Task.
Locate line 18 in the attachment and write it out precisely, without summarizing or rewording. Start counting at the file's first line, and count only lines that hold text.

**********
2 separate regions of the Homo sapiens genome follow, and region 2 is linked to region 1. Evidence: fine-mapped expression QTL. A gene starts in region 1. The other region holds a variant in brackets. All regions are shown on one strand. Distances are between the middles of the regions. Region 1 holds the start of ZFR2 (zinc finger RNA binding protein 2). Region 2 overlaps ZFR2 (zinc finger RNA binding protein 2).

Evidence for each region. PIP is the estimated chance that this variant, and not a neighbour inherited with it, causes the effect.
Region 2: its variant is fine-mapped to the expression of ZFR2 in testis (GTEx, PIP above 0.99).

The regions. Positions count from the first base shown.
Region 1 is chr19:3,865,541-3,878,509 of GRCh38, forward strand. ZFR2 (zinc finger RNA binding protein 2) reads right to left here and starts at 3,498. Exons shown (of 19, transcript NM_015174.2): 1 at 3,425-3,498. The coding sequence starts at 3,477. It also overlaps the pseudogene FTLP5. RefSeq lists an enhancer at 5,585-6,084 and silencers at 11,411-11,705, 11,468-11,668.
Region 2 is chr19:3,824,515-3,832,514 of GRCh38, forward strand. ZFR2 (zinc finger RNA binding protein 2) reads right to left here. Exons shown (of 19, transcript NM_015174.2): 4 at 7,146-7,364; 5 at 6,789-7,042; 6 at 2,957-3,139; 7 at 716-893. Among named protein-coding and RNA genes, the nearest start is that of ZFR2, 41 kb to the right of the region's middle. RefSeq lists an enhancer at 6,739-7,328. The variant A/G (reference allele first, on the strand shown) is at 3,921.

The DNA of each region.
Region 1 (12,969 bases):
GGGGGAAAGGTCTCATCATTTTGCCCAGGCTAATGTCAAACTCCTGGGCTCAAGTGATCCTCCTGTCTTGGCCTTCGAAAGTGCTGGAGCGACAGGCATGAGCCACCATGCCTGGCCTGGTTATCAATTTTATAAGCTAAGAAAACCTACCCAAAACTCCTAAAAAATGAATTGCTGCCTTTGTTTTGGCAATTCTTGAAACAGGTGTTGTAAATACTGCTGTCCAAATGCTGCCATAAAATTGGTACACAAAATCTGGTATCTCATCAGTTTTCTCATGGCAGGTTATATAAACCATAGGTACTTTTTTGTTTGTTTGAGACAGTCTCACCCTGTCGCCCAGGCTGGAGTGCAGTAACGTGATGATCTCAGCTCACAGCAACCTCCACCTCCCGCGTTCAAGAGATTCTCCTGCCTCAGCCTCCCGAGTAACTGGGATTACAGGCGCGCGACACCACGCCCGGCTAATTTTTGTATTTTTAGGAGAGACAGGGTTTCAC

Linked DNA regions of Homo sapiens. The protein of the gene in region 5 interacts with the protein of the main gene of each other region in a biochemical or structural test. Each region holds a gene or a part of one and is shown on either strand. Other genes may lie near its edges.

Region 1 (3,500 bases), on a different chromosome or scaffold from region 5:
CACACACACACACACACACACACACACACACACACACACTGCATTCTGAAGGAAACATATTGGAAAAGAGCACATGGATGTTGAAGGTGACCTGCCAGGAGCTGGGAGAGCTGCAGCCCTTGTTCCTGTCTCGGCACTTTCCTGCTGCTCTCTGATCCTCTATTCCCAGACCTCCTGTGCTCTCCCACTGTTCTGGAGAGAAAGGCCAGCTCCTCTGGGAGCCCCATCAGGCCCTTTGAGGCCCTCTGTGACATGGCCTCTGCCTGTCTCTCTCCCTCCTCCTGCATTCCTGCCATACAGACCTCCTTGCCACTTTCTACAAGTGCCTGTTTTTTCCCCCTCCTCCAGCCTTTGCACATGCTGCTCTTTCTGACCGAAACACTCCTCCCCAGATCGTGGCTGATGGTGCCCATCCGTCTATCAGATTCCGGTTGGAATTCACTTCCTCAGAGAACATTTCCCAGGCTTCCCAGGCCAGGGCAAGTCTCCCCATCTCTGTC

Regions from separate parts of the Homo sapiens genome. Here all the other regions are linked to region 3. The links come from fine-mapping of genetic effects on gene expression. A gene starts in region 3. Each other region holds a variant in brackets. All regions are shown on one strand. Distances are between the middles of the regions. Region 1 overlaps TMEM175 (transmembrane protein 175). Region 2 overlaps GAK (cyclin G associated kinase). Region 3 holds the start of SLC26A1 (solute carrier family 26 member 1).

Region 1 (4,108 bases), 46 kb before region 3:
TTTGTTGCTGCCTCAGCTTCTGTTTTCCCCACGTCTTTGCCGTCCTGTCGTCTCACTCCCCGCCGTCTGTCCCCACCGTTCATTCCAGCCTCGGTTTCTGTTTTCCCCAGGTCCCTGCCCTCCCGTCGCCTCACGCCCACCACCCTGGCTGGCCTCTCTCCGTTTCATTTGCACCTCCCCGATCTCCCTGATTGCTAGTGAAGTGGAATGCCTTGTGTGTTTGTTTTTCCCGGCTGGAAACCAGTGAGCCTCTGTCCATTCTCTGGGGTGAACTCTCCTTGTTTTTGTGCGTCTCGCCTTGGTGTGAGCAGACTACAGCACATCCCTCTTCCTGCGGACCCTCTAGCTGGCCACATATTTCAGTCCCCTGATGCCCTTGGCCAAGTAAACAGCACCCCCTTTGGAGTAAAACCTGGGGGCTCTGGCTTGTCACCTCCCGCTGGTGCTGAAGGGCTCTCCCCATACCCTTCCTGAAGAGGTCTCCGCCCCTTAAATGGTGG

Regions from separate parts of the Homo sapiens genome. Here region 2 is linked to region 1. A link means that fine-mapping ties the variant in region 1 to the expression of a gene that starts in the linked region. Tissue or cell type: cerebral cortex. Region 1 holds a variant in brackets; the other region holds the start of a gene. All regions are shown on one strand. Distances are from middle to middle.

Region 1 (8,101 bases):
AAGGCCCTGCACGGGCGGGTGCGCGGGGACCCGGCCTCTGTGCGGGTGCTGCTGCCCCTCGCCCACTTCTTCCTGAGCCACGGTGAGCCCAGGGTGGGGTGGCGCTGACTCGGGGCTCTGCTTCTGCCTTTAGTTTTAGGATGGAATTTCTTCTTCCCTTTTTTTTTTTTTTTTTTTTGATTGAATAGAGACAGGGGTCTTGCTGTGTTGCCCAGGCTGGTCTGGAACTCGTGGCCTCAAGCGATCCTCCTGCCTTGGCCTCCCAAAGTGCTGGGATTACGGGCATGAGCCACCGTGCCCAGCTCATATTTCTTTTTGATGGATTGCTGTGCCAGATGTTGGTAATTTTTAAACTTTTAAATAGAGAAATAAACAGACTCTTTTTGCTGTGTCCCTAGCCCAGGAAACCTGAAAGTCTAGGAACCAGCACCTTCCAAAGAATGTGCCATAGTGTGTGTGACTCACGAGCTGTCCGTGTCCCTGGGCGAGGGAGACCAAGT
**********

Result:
AAGGCCCTGCACGGGCGGGTGCGCGGGGACCCGGCCTCTGTGCGGGTGCTGCTGCCCCTCGCCCACTTCTTCCTGAGCCACGGTGAGCCCAGGGTGGGGTGGCGCTGACTCGGGGCTCTGCTTCTGCCTTTAGTTTTAGGATGGAATTTCTTCTTCCCTTTTTTTTTTTTTTTTTTTTGATTGAATAGAGACAGGGGTCTTGCTGTGTTGCCCAGGCTGGTCTGGAACTCGTGGCCTCAAGCGATCCTCCTGCCTTGGCCTCCCAAAGTGCTGGGATTACGGGCATGAGCCACCGTGCCCAGCTCATATTTCTTTTTGATGGATTGCTGTGCCAGATGTTGGTAATTTTTAAACTTTTAAATAGAGAAATAAACAGACTCTTTTTGCTGTGTCCCTAGCCCAGGAAACCTGAAAGTCTAGGAACCAGCACCTTCCAAAGAATGTGCCATAGTGTGTGTGACTCACGAGCTGTCCGTGTCCCTGGGCGAGGGAGACCAAGT